Can you run cable underground between your buildings or are you stuck with overhead runs? Staying away from overhead runs is a very good thing to do, less likely to take damage from nearby or direct lightning strikes.
I don't know if this changes anything or not but there is 0 chance that any of this will be any wired connections between buildings. It would be a project to get overhead runs high enough that I could get my farm equipment under the lines. I'm simply not willing to trench in ethernet to each building.

So all connections between buildings will have to be wireless. I am willing to run ethernet cables from PoE switches to cameras that are in each building or mounted to the outside of each building but I am not willing to trench in ethernet or go overhead with any ethernet.
 

jlppilot

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I should mention that anything I buy needs to operate from minus 15 degrees F to 115 degrees F. All of the buildings other than houses are unheated.
 

sebastiantombs

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Those temps shouldn't be a problem.

I appreciate what you're saying in terms of equipment. My grandparents had a small farm, 30 acres, and a very good friend has a large farm, 500 acres, so I know what kind of investment it can turn into. Where I live, now, is kind of rural with large farms, dairy, horse and crops, all around the area. There has been some vandalism of equipment on a few of those farms which really pissed me off. Why wreck somebodies source of income? If I caught them, in the act, there would be some serious problems for them.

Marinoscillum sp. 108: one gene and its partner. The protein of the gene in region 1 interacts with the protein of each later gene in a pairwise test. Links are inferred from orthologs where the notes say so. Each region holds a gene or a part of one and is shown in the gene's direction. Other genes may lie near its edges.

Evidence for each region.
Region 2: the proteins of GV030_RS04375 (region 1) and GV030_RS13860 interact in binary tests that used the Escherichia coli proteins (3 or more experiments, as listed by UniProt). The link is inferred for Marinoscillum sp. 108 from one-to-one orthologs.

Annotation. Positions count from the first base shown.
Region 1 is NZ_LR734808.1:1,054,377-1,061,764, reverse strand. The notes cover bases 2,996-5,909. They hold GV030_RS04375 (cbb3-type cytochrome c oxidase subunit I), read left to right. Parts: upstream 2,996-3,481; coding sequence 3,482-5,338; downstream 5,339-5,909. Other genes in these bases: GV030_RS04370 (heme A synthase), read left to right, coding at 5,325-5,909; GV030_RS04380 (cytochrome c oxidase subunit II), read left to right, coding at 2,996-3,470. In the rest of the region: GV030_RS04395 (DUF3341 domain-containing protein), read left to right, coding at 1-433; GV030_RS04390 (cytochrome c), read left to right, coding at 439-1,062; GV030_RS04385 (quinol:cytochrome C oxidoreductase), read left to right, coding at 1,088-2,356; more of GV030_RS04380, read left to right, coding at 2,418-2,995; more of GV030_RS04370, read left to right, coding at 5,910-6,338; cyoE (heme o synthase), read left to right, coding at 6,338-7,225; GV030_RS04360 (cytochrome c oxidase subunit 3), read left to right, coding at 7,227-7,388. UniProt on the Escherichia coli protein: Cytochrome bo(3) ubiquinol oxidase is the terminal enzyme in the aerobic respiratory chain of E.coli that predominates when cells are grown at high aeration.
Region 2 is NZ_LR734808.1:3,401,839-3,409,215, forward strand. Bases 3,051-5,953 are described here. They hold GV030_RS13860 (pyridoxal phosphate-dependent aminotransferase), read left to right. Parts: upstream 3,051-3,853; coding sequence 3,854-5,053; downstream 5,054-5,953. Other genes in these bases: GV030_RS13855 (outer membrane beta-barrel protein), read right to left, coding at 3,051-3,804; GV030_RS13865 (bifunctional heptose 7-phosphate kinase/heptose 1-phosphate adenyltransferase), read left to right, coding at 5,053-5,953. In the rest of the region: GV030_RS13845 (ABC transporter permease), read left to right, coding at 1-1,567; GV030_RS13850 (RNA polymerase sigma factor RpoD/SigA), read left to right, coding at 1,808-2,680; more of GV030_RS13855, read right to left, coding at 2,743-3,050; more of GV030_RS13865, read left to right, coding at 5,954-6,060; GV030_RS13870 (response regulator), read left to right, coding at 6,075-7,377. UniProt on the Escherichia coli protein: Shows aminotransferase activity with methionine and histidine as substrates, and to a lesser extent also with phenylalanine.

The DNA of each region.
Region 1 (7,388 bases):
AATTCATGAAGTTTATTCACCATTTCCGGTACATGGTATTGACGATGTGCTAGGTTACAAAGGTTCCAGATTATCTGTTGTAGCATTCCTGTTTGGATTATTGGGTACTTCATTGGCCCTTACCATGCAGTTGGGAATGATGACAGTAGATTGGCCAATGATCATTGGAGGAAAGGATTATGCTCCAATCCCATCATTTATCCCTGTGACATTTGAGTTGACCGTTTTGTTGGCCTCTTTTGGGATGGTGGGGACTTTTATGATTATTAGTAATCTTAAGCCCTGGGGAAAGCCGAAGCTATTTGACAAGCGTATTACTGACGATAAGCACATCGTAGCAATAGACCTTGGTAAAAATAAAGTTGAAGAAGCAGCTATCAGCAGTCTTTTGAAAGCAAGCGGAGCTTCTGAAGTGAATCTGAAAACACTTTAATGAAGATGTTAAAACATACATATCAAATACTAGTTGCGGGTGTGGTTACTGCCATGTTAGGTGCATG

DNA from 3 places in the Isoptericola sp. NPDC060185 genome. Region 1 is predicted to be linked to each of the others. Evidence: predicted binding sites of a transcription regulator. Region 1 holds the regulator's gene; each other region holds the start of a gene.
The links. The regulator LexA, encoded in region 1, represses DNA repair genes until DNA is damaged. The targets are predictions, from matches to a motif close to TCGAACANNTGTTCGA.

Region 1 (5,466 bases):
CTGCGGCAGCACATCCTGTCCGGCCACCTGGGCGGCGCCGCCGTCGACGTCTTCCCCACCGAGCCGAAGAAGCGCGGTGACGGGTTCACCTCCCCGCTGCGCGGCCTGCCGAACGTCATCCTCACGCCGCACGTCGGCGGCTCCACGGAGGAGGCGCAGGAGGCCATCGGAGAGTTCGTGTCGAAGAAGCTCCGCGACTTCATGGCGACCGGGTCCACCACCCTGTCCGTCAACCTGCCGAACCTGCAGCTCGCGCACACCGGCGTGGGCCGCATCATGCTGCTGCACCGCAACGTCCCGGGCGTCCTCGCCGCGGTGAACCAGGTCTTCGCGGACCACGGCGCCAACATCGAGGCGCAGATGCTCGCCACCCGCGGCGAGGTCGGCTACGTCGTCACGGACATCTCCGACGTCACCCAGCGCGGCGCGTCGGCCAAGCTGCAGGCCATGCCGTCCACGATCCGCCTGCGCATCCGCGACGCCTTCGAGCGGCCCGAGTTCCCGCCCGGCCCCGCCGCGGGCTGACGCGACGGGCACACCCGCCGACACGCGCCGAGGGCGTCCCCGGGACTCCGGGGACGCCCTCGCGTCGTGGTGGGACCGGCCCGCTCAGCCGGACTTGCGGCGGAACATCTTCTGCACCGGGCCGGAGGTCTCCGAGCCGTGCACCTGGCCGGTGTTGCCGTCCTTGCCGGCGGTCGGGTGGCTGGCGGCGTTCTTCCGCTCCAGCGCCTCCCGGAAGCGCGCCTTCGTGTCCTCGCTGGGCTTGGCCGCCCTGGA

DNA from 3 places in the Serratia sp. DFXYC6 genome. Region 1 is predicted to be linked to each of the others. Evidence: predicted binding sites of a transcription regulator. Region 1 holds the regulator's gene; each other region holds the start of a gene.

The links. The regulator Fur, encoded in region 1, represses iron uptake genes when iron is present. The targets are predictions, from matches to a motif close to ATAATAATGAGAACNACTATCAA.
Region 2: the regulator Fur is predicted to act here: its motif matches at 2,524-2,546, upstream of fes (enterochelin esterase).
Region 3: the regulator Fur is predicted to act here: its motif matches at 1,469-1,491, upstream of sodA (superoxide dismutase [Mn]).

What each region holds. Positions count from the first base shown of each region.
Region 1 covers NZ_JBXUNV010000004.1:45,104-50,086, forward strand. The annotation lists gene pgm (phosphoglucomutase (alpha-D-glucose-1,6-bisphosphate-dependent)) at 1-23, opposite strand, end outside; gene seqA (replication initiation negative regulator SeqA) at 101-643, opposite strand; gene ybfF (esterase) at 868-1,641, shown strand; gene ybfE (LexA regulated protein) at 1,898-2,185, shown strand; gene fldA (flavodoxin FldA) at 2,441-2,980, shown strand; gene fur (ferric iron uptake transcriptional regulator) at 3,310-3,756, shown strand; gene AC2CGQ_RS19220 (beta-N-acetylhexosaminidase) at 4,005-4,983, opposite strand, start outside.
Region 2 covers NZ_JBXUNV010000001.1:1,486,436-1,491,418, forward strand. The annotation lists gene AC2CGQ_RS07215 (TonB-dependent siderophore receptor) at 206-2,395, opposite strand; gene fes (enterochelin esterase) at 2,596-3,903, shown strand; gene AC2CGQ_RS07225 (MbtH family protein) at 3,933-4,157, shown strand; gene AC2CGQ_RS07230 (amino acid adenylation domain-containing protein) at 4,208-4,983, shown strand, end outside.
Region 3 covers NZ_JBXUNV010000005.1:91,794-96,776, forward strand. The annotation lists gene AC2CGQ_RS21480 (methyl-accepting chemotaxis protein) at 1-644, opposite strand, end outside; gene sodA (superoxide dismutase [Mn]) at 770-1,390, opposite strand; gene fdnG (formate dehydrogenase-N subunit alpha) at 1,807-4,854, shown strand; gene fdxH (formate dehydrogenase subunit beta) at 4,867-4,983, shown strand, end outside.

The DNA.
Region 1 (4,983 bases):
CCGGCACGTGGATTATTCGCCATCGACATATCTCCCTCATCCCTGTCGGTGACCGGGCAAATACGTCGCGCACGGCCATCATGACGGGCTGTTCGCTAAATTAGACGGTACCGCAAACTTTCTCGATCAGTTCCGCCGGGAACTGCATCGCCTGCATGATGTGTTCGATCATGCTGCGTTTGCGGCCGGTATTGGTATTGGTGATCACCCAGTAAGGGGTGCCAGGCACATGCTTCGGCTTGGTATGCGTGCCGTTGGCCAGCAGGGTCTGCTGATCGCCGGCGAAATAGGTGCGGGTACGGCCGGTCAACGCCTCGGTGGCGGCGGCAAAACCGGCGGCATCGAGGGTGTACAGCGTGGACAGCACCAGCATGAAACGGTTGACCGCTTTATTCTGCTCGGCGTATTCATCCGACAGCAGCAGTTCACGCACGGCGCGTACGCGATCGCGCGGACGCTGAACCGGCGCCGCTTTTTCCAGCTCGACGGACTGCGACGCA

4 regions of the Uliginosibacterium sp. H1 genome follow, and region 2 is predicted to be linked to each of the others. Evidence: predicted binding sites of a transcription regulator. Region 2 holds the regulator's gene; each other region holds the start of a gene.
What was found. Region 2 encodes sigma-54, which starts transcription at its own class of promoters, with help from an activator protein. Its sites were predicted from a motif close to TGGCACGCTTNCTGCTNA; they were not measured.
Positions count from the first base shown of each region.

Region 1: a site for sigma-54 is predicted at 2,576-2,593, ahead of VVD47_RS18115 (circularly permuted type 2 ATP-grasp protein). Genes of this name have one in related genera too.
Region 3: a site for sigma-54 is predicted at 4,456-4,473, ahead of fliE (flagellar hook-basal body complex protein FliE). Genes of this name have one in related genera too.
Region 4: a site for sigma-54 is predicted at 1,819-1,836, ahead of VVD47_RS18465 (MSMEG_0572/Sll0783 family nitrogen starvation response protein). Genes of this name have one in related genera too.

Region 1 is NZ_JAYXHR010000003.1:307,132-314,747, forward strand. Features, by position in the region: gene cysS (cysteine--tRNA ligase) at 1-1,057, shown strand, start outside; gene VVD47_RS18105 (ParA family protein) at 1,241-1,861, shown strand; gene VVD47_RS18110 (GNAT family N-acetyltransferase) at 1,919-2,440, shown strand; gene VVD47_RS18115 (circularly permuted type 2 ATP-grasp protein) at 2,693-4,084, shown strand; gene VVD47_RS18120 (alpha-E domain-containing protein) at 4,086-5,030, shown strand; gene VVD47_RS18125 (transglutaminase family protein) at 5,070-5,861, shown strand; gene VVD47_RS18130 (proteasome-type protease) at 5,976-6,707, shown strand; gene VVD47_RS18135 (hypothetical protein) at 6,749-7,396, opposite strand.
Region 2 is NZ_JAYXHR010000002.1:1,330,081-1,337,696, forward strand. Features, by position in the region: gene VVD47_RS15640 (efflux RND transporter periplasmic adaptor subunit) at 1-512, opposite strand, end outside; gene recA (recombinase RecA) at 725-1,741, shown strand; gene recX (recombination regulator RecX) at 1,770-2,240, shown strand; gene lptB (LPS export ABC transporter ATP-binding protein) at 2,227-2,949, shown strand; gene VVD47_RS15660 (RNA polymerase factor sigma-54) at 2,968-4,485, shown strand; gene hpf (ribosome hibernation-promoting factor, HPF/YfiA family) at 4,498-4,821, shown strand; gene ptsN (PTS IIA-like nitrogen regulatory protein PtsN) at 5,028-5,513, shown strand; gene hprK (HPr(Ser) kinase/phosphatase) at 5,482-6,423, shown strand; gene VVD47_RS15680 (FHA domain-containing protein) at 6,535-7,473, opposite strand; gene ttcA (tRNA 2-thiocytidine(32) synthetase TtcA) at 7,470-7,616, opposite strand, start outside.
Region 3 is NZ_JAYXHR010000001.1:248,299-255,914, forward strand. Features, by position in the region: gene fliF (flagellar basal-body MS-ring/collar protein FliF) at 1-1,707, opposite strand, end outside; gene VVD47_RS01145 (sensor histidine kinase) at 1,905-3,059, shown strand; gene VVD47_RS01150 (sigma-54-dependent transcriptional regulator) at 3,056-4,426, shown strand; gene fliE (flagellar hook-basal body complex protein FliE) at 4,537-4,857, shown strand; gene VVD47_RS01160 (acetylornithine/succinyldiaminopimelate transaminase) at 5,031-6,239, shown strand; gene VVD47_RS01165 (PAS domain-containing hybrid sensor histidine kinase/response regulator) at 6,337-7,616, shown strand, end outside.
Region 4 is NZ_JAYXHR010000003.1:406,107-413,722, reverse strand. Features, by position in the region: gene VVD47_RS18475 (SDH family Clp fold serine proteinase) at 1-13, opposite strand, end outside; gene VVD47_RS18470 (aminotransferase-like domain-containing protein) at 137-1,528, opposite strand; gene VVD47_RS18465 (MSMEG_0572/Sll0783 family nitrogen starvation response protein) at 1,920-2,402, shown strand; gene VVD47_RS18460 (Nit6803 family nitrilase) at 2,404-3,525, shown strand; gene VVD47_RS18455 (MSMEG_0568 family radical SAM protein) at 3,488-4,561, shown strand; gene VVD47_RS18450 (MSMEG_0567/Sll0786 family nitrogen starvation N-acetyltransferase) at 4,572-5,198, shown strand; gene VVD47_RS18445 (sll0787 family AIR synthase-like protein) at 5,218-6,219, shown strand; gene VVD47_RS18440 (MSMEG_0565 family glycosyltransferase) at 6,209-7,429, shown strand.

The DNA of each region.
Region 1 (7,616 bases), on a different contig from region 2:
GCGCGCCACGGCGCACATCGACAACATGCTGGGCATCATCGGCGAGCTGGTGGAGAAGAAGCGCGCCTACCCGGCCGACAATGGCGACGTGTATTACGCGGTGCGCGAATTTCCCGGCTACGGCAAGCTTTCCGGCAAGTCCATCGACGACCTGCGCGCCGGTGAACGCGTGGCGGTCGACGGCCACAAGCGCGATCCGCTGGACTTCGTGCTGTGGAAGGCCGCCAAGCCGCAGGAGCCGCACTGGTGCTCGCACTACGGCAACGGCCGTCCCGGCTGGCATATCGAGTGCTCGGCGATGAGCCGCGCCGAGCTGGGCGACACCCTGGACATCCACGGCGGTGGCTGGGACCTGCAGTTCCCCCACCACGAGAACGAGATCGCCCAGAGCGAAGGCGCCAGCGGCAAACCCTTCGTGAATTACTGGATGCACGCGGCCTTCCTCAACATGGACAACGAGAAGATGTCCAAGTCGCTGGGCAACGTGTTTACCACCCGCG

If you're not up for trenching, have you considered renting a trenching machine, the only way to go is with WiFi, Nano Loco, between each building. I'd shop them and see if I could get a bulk rate price because you're going to need a bunch of them. They can be daisy chained to get from building to building if you can't get a good signal back to the house. I'd try not to do that unless I couldn't get a good signal from a specific building. Keep the house as the hub with all the Loco devices linked back to it.
 

jlppilot

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Well heck, I finally truly checked line of sight. Does not exist. Really thought I would have it from the top of the barn to the top of one of the grain bins.

I don’t though, the trees block it. I don’t want to cut a tree or 3 down for this.

I think another 15’ or so on each end and I would have line of sight but I feel that would be pretty hard to add in a stable manner and I imagine anything that reaches 1.4 miles has to be aimed precisely which would require a stable mounting system.